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The Children of Men
The Children of Men
Author: P. D. James
The Children of Men begins in England in 2021, in a world where all human males have become sterile and no child will be born again. The final generation has turned twenty-five, and civilization is giving way to strange faiths and cruelties, mass suicides and despair. Theodore Faron, Oxford historian and cousin to the omnipotent Warden of Englan...  more
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ISBN-13: 9780307275431
ISBN-10: 0307275434
Publication Date: 5/16/2006
Pages: 256
Rating:
  • Currently 3.4/5 Stars.
 35

3.4 stars, based on 35 ratings
Publisher: Vintage
Book Type: Paperback
Other Versions: Hardcover, Audio Cassette
Members Wishing: 3
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  • Currently 4/5 Stars.
reviewed The Children of Men on + 3 more book reviews
2 member(s) found this review helpful.
Children of Men takes place 20 odd years after the entire human population has become infertile. This novel has a very post-apocalyptic feel to it. Every country except England is wrecked with anarchy. England is holding it together under the totalitarian regime of the Warden. In many ways, this is an England not unlike that portrayed in Alan Moore's graphic novels "V is for Vendetta."

The story is partially told through the journals of Theo, a middle age curmudgeon who happens to be the Warden's only living relative, and partly through an all-knowing third person narrator. I enjoyed this style because while it makes you privy to Theo's most intimate thoughts, it was also refreshing to get out side of his self-involved head.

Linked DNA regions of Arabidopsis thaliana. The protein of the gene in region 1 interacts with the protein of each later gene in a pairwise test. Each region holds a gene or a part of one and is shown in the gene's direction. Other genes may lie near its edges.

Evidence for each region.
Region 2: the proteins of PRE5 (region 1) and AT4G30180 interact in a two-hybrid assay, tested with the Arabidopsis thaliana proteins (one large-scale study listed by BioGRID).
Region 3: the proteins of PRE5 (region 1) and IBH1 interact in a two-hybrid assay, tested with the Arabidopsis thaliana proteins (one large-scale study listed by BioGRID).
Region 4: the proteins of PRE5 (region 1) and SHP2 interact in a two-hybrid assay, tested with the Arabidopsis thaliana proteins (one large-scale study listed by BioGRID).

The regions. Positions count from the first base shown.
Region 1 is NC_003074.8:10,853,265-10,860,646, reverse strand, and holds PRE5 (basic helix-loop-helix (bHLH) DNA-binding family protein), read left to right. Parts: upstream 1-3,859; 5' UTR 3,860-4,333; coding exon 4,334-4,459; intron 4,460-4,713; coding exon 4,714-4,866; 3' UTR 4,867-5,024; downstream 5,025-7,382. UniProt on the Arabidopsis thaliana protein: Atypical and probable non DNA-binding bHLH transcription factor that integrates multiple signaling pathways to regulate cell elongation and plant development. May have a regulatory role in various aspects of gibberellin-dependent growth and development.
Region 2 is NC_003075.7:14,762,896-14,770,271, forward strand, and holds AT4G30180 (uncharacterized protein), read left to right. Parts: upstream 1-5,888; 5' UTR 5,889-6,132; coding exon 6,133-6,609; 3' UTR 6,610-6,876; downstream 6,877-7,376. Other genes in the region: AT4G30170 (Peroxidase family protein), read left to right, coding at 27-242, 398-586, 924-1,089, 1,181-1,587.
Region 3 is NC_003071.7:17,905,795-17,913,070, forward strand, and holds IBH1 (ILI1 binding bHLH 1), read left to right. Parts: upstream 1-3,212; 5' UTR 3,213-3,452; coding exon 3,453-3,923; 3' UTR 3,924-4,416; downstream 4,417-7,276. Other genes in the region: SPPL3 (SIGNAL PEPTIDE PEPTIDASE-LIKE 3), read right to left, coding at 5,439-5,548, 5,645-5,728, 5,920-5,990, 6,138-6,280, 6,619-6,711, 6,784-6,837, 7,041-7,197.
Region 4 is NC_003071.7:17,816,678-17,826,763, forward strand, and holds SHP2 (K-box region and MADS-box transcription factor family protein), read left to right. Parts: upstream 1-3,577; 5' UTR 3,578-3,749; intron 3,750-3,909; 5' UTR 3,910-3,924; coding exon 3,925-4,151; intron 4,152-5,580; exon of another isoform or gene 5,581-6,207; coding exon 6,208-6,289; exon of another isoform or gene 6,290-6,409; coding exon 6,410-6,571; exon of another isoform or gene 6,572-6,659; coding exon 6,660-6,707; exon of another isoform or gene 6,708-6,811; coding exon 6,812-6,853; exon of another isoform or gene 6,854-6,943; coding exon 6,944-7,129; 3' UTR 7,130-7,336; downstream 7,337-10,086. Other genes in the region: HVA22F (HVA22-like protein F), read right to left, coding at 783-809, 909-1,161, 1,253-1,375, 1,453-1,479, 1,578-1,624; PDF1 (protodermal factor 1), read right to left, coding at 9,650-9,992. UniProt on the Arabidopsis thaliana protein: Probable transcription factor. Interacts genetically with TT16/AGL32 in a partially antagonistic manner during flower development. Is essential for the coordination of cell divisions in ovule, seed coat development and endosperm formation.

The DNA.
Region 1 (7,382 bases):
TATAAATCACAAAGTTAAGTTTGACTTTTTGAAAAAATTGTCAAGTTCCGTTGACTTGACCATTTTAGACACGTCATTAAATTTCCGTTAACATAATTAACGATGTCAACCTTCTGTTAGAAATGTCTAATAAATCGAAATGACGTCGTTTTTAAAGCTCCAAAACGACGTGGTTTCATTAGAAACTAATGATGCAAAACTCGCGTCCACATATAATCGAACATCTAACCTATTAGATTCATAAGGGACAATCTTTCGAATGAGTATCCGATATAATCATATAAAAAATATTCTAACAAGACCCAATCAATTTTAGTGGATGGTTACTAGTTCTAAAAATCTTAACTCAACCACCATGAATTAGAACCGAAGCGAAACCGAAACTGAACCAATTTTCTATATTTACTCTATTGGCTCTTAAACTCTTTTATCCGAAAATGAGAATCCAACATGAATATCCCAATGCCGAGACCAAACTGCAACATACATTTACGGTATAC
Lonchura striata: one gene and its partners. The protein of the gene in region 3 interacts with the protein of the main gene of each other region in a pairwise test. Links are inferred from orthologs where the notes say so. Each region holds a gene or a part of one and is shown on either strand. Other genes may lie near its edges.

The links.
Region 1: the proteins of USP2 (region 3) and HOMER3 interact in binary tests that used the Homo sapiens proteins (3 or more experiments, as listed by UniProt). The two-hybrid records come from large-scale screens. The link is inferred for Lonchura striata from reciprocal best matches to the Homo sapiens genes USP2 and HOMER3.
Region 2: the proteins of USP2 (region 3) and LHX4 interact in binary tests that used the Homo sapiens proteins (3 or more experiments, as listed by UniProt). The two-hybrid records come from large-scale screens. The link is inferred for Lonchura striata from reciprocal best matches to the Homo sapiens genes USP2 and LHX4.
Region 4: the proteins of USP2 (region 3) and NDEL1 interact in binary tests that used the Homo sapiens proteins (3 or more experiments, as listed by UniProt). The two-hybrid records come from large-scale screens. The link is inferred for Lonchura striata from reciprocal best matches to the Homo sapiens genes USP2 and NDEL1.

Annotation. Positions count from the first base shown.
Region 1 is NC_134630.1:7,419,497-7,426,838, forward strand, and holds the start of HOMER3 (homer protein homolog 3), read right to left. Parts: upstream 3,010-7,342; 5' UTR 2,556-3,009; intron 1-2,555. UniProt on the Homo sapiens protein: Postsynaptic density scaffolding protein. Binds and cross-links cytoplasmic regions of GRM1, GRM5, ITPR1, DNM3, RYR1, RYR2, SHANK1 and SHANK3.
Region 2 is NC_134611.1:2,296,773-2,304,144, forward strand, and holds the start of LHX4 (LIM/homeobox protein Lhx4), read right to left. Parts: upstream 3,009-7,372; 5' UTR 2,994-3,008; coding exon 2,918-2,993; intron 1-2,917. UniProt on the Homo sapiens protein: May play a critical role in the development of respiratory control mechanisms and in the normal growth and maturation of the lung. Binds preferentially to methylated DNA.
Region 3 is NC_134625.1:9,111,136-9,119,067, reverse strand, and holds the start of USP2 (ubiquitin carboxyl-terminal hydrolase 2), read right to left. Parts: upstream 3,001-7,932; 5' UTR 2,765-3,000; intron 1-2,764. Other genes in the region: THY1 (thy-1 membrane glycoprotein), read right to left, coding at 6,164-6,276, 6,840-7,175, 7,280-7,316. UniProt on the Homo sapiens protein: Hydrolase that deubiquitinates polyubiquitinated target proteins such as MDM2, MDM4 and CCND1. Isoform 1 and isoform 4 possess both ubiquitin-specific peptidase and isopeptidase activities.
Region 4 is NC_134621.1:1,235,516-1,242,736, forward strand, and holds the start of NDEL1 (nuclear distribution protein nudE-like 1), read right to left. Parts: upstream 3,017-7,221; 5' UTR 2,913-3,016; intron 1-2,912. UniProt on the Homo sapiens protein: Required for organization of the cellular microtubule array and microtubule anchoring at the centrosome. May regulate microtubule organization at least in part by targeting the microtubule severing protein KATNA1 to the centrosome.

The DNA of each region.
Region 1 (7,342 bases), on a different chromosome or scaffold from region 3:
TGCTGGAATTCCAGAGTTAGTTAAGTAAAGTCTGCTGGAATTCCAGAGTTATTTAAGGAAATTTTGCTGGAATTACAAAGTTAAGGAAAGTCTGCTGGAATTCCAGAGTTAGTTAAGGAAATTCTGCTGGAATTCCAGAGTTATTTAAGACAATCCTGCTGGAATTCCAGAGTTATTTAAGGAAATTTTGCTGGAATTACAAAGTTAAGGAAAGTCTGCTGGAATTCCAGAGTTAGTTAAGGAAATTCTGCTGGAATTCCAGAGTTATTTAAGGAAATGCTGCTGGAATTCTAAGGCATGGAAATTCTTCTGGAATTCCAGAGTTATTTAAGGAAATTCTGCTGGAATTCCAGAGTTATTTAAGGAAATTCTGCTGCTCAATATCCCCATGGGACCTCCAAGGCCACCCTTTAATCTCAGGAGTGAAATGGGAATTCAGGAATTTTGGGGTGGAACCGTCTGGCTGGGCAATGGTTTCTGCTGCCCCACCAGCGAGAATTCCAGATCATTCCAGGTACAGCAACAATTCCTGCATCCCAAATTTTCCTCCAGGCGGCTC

The book and the movie only share the most basic plot structure. In both, the world's population is infertile, a zealot leads England's government, and one man, Theo, needs to help a pregnant woman to safety. The movie is more action packed and several characters are changed or condensed. When reading the novel, the reader gets to know Theo better and understand the malaise that takes over when there is no forseeable future. The endings of both vary greatly.

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  • Currently 0/5 Stars.
reviewed The Children of Men on + 26 more book reviews
If you saw the film don't let it keep you from this terrific book. The plot revolves around the proposition that the world would be a very different place if mankind lost the ability to have children. James explores some of the changes she thinks would occur. This is a rich complex novel that starts slow but becomes increasingly enjoyable culminating in a satisfying believable conclusion.

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